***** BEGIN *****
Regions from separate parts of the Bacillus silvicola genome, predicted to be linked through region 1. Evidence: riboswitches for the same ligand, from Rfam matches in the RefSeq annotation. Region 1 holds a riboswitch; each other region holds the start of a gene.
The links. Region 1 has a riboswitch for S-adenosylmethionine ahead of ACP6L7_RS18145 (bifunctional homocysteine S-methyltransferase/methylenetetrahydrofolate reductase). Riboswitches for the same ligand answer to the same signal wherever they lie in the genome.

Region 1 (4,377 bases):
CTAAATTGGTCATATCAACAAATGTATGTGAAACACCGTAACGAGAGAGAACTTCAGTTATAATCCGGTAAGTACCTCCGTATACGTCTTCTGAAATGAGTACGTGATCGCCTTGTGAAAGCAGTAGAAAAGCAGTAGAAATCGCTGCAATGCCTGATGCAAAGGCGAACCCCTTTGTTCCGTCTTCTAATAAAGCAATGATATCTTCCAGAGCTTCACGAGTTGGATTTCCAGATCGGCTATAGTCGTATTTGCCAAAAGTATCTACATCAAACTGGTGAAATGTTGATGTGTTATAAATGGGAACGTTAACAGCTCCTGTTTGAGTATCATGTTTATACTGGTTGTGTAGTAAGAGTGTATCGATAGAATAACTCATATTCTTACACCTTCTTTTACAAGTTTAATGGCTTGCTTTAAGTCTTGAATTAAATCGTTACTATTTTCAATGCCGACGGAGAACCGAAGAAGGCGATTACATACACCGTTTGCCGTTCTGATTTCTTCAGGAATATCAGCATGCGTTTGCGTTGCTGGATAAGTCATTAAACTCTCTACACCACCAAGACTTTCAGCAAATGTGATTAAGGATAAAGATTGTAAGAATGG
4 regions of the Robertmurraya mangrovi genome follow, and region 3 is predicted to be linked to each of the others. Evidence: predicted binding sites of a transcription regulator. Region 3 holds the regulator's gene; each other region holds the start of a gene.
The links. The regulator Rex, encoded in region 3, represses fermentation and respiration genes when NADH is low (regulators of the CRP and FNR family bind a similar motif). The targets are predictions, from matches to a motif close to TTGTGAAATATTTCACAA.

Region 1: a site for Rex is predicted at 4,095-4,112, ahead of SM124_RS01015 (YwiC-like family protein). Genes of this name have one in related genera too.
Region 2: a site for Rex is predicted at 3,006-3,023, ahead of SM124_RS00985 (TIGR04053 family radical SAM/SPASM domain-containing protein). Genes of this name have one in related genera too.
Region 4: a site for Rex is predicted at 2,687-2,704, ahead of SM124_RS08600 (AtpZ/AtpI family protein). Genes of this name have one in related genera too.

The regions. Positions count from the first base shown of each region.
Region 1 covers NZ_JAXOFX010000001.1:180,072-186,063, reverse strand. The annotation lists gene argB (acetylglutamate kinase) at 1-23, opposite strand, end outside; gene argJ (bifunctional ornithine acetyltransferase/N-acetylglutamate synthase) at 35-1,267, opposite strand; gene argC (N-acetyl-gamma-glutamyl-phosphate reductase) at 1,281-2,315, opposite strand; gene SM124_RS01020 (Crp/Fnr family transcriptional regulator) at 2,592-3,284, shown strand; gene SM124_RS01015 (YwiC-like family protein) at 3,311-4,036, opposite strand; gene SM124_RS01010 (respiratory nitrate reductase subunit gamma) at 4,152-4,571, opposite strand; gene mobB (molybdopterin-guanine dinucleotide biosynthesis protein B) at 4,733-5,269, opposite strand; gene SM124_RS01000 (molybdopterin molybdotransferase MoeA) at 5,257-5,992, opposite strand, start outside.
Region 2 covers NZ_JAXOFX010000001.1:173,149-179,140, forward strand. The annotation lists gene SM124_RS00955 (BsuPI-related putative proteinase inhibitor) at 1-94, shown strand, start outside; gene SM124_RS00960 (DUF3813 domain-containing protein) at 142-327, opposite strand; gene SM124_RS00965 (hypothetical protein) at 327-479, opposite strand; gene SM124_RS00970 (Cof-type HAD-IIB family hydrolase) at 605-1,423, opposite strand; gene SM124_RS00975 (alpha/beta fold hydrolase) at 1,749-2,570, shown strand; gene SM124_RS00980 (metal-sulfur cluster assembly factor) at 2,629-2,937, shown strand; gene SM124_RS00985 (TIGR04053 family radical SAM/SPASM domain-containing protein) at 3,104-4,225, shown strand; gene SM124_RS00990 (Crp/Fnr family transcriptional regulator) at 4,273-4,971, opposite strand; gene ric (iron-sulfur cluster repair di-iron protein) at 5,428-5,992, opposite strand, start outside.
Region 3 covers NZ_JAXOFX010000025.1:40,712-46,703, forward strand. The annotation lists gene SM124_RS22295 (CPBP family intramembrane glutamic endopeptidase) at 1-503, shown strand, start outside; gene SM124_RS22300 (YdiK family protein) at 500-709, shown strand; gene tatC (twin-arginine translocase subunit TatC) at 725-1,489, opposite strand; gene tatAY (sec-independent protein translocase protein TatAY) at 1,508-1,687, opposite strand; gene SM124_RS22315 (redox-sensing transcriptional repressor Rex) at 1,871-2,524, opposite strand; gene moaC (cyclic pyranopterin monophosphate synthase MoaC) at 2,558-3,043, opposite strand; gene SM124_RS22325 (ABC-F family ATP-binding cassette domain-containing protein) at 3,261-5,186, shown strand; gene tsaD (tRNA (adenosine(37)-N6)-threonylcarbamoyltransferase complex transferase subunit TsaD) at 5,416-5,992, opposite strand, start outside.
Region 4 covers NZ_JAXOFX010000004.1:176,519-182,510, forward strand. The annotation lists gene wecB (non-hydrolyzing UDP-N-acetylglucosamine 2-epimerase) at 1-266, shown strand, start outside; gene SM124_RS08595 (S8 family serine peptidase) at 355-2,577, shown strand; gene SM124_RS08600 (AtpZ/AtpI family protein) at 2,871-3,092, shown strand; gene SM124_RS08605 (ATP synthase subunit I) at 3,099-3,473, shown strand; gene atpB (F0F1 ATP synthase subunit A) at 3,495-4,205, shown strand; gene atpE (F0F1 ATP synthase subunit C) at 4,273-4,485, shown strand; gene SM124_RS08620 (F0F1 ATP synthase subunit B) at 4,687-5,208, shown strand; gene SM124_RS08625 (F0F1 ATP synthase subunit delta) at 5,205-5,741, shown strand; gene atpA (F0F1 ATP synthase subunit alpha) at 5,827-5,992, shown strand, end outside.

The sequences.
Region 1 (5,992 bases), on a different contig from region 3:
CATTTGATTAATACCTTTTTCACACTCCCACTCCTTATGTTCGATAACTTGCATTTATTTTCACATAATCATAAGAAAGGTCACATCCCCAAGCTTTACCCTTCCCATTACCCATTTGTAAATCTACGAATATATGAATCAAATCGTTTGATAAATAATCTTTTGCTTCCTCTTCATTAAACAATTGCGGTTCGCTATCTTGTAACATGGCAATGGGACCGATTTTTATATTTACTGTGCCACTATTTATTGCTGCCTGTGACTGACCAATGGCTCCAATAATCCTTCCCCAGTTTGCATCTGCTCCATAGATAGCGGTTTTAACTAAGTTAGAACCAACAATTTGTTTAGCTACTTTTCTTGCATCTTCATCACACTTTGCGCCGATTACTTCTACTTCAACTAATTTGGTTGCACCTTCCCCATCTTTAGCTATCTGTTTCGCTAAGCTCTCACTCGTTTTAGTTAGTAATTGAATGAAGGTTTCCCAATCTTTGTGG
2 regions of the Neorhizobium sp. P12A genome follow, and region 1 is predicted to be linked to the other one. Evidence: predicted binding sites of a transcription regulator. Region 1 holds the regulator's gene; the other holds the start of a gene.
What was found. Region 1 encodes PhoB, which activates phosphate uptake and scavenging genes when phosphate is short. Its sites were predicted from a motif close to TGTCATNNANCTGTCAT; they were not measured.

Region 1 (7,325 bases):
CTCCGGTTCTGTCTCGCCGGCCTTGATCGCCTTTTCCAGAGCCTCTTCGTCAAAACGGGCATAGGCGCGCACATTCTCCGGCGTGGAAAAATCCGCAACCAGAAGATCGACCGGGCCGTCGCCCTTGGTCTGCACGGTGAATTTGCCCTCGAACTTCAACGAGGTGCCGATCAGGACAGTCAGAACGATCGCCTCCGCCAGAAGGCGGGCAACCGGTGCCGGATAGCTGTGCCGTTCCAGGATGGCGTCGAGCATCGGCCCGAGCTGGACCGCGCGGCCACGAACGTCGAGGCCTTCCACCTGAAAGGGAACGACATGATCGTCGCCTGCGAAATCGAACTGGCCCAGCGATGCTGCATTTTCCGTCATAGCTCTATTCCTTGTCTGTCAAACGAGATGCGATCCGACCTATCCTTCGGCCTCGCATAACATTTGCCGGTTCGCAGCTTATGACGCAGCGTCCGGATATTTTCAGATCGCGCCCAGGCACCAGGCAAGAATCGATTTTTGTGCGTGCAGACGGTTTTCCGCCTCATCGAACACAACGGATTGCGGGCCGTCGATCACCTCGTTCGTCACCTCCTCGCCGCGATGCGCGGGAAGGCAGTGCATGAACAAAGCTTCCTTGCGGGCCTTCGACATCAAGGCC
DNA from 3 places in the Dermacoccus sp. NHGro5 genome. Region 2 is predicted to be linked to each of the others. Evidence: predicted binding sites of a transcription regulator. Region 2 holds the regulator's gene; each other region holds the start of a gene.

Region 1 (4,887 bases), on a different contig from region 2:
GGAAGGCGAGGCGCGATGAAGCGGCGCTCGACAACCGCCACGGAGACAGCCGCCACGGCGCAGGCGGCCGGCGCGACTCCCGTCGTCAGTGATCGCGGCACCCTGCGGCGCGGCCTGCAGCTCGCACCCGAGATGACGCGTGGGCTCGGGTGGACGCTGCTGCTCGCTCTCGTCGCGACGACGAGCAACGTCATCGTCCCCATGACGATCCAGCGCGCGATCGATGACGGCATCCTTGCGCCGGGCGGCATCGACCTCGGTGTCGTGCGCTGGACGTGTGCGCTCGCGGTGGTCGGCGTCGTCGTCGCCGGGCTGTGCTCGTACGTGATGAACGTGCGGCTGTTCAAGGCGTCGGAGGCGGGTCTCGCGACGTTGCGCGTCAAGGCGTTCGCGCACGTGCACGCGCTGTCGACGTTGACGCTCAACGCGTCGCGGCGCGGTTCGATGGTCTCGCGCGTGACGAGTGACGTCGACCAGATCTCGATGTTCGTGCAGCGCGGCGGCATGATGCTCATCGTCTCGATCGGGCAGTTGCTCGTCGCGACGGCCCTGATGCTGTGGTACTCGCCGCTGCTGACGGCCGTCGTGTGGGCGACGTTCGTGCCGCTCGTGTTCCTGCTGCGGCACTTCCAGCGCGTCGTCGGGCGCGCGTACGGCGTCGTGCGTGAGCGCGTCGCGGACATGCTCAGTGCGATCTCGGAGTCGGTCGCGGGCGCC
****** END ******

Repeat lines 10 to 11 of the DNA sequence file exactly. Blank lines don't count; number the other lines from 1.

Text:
The regions. Positions count from the first base shown of each region.
Region 1 covers NZ_JAXOFX010000001.1:180,072-186,063, reverse strand. The annotation lists gene argB (acetylglutamate kinase) at 1-23, opposite strand, end outside; gene argJ (bifunctional ornithine acetyltransferase/N-acetylglutamate synthase) at 35-1,267, opposite strand; gene argC (N-acetyl-gamma-glutamyl-phosphate reductase) at 1,281-2,315, opposite strand; gene SM124_RS01020 (Crp/Fnr family transcriptional regulator) at 2,592-3,284, shown strand; gene SM124_RS01015 (YwiC-like family protein) at 3,311-4,036, opposite strand; gene SM124_RS01010 (respiratory nitrate reductase subunit gamma) at 4,152-4,571, opposite strand; gene mobB (molybdopterin-guanine dinucleotide biosynthesis protein B) at 4,733-5,269, opposite strand; gene SM124_RS01000 (molybdopterin molybdotransferase MoeA) at 5,257-5,992, opposite strand, start outside.